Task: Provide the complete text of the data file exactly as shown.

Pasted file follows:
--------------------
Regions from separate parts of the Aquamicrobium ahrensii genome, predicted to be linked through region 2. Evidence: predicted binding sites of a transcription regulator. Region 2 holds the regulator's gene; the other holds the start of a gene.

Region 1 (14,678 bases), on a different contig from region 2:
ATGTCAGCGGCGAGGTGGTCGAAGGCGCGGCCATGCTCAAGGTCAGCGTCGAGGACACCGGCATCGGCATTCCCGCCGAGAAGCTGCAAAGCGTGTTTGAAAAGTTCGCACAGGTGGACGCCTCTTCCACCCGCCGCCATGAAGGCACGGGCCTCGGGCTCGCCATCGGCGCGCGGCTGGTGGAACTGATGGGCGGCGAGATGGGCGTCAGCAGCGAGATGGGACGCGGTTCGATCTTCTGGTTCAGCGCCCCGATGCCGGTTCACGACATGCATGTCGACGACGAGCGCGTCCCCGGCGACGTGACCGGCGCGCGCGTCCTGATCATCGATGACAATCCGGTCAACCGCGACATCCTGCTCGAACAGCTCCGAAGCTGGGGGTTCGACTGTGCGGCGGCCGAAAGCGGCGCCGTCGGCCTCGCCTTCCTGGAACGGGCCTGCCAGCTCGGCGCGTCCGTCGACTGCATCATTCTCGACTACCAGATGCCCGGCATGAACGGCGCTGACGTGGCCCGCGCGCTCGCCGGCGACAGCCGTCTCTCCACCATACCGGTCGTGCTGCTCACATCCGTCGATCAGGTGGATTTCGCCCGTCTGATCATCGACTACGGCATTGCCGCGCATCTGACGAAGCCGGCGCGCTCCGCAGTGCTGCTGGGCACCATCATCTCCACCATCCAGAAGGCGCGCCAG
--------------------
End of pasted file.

Regions from separate parts of the Aquamicrobium ahrensii genome, predicted to be linked through region 2. Evidence: predicted binding sites of a transcription regulator. Region 2 holds the regulator's gene; the other holds the start of a gene.

Region 1 (14,678 bases), on a different contig from region 2:
ATGTCAGCGGCGAGGTGGTCGAAGGCGCGGCCATGCTCAAGGTCAGCGTCGAGGACACCGGCATCGGCATTCCCGCCGAGAAGCTGCAAAGCGTGTTTGAAAAGTTCGCACAGGTGGACGCCTCTTCCACCCGCCGCCATGAAGGCACGGGCCTCGGGCTCGCCATCGGCGCGCGGCTGGTGGAACTGATGGGCGGCGAGATGGGCGTCAGCAGCGAGATGGGACGCGGTTCGATCTTCTGGTTCAGCGCCCCGATGCCGGTTCACGACATGCATGTCGACGACGAGCGCGTCCCCGGCGACGTGACCGGCGCGCGCGTCCTGATCATCGATGACAATCCGGTCAACCGCGACATCCTGCTCGAACAGCTCCGAAGCTGGGGGTTCGACTGTGCGGCGGCCGAAAGCGGCGCCGTCGGCCTCGCCTTCCTGGAACGGGCCTGCCAGCTCGGCGCGTCCGTCGACTGCATCATTCTCGACTACCAGATGCCCGGCATGAACGGCGCTGACGTGGCCCGCGCGCTCGCCGGCGACAGCCGTCTCTCCACCATACCGGTCGTGCTGCTCACATCCGTCGATCAGGTGGATTTCGCCCGTCTGATCATCGACTACGGCATTGCCGCGCATCTGACGAAGCCGGCGCGCTCCGCAGTGCTGCTGGGCACCATCATCTCCACCATCCAGAAGGCGCGCCAG